Last week over 60 people gathered in the NLA galleries for a lunchtime talk exploring the VeloCity vision.
This was the second event in the Knowledge Capital programme – which includes an exhibition, events series and research paper, available to download for free. Knowledge Capital explores the transformation and development of the education, health, research and innovation sectors in London and the South East.
The free talk focused on VeloCity - a re-imagining of the village for the 21st century, created in response to a National Infrastructure Commission Ideas Competition. The all-woman VeloCity team (comprising Sarah Featherstone, from Featherstone Young, Kay Hughes, from Khaa, Annalie Riches, from Mikhail Richesand Jennifer Ross, from Tibbalds) produced a concept, using a blend of new, integrated rail routes and an improved road network to reduce reliance on vehicular traffic, introducing sustainable and healthy transport options. The competition sought inspirational visions for the future of development within the area encompassing Cambridge, Milton Keynes, Northampton and Oxford,focusing on six villages situated close to the Oxford to Cambridge rail link, connecting two major knowledge centres.
NLA Director Catherine Staniland highlighted the importance of the Golden Triangle of London, Oxford and Cambridge, which became apparent during creation of the Knowledge Capital research paper. For the first time, NLA extended research boundaries and looked at activity outside London – focusing on what’s happening across the wider South East. One of the key opportunities for growth in the Golden Triangle is the delivery of improved road and rail links between Oxford and Cambridge.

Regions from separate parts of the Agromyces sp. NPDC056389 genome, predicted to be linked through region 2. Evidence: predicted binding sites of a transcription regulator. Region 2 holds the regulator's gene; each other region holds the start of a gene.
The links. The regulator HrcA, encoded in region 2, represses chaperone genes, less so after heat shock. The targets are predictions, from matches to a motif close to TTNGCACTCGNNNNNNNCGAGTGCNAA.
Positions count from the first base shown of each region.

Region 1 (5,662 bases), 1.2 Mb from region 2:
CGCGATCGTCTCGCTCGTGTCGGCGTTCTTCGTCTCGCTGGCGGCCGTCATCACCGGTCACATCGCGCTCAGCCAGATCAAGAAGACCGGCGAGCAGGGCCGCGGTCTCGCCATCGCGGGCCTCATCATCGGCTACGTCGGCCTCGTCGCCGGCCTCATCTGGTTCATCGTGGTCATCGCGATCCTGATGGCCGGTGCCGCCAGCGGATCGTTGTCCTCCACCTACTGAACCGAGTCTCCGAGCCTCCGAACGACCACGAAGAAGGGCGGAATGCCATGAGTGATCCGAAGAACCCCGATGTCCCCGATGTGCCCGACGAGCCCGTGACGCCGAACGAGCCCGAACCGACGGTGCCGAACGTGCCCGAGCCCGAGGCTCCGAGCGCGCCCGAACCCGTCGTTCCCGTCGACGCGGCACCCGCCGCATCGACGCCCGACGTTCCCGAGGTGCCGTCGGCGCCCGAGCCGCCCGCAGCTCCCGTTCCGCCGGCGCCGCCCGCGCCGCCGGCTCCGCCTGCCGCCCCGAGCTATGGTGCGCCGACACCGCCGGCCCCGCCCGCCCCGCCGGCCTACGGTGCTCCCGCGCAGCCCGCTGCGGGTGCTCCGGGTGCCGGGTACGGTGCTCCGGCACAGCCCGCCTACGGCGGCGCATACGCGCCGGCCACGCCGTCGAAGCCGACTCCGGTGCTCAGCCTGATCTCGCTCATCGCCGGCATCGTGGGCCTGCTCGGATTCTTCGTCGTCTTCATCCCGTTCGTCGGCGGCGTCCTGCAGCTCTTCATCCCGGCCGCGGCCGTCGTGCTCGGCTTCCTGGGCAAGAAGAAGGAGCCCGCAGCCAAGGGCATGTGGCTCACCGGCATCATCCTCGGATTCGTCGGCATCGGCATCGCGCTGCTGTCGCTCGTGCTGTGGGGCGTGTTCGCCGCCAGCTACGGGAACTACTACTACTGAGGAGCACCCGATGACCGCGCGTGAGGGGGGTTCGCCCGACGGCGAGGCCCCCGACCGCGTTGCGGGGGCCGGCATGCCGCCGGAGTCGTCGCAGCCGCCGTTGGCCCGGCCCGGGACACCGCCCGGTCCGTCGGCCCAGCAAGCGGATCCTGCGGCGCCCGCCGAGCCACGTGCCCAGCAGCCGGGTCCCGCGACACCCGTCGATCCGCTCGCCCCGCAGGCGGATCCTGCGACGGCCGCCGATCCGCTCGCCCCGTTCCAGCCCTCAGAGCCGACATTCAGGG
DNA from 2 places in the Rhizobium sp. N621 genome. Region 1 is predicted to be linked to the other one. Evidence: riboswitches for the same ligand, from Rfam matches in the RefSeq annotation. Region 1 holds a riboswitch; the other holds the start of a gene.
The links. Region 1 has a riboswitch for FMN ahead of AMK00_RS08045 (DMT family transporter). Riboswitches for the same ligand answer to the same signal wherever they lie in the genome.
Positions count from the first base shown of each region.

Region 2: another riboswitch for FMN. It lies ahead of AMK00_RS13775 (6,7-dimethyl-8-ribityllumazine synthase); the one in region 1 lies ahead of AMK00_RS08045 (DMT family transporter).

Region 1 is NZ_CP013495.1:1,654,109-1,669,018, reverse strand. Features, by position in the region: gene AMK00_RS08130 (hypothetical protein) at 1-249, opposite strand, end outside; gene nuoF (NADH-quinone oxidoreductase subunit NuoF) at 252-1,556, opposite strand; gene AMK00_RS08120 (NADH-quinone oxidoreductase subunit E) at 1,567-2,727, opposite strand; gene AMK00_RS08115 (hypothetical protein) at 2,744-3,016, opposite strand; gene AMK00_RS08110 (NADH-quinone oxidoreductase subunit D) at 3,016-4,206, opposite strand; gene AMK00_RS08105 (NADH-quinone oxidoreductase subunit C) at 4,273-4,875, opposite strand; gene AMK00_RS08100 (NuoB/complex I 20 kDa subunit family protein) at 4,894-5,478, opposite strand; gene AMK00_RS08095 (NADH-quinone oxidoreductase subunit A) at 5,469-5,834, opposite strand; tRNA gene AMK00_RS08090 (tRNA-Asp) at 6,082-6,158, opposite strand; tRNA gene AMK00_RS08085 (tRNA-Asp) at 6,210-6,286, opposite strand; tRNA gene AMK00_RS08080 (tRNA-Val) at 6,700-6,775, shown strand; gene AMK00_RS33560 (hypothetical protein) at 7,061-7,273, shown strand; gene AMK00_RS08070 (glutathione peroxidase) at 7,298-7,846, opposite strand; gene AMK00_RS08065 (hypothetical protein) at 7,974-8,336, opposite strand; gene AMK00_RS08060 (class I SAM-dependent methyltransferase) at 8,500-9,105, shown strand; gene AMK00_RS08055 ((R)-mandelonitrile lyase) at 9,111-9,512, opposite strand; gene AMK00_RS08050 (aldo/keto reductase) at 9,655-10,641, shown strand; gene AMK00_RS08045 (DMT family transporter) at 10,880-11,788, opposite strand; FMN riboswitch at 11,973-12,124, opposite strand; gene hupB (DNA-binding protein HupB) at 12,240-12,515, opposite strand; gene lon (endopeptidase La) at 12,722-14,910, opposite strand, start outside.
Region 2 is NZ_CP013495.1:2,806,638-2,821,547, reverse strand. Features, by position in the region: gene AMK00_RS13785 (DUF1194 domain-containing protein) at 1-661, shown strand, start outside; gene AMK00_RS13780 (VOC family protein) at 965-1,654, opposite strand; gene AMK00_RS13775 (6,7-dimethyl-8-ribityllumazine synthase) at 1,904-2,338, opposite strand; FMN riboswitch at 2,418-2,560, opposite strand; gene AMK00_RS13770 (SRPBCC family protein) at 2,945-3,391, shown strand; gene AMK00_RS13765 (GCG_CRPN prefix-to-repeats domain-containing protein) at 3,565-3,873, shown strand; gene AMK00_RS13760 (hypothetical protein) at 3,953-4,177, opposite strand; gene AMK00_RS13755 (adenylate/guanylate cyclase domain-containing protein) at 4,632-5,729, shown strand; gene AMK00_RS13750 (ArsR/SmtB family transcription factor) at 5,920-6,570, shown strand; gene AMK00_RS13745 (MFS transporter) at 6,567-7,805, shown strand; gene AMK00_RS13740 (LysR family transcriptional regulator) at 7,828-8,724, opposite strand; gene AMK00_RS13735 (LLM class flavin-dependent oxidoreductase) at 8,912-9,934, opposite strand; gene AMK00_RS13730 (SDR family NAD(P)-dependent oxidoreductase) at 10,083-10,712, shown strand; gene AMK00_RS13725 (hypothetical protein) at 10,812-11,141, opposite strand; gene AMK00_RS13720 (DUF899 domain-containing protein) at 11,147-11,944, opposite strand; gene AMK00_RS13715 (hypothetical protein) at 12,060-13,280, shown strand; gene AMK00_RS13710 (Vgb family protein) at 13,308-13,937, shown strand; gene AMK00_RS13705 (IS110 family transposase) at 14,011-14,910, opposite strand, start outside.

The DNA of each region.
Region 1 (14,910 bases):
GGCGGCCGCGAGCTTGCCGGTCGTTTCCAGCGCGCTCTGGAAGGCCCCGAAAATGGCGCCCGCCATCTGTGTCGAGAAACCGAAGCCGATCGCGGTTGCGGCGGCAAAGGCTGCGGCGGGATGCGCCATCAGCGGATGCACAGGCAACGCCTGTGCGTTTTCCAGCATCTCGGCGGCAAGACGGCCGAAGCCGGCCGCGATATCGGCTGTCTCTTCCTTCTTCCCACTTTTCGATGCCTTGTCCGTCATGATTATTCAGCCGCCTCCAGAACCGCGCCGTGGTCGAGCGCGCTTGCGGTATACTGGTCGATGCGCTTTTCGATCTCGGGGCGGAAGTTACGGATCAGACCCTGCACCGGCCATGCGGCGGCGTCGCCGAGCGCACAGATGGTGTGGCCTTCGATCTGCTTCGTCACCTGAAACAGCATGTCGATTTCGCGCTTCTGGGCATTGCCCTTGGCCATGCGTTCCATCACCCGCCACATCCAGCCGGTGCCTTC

Kay Hughes, Director of Khaa, introduced the project as an “intensive cluster around innovation and science hubs - bringing economic growth for the region.” A lack of affordable housing and need for a more sustainable, low energy village, with less focus on cars, was a clear motivation for the theory.
Annalie Riches, Founding Director of Mikhail Riches, explained to the audience that the scale of villages across the corridor is huge, with them all one-two miles apart. “Villagers can’t easily walk between them as they’re used for cut-throughs for roads. They were designed for cars and aren’t safe.”
This proposal aims to introduce anetwork of local, medium and longer distance cycle and pedestrian routes – to explore how we might plan for a future which no longer needs to rely so heavily on cars. But, as Jennifer Ross, Director of Tibbalds, explained: “It’s not saying no to cars, it’s rethinking our driving choices instead of using a car as default.”
The idea also proposes to densify villages – bringing more amenities and supporting communal activity further. Annalie explained: “We aim to change mind sets by creating better communities with more housing and more bio-diversity. We are planning for the future countryside to offer solutions.”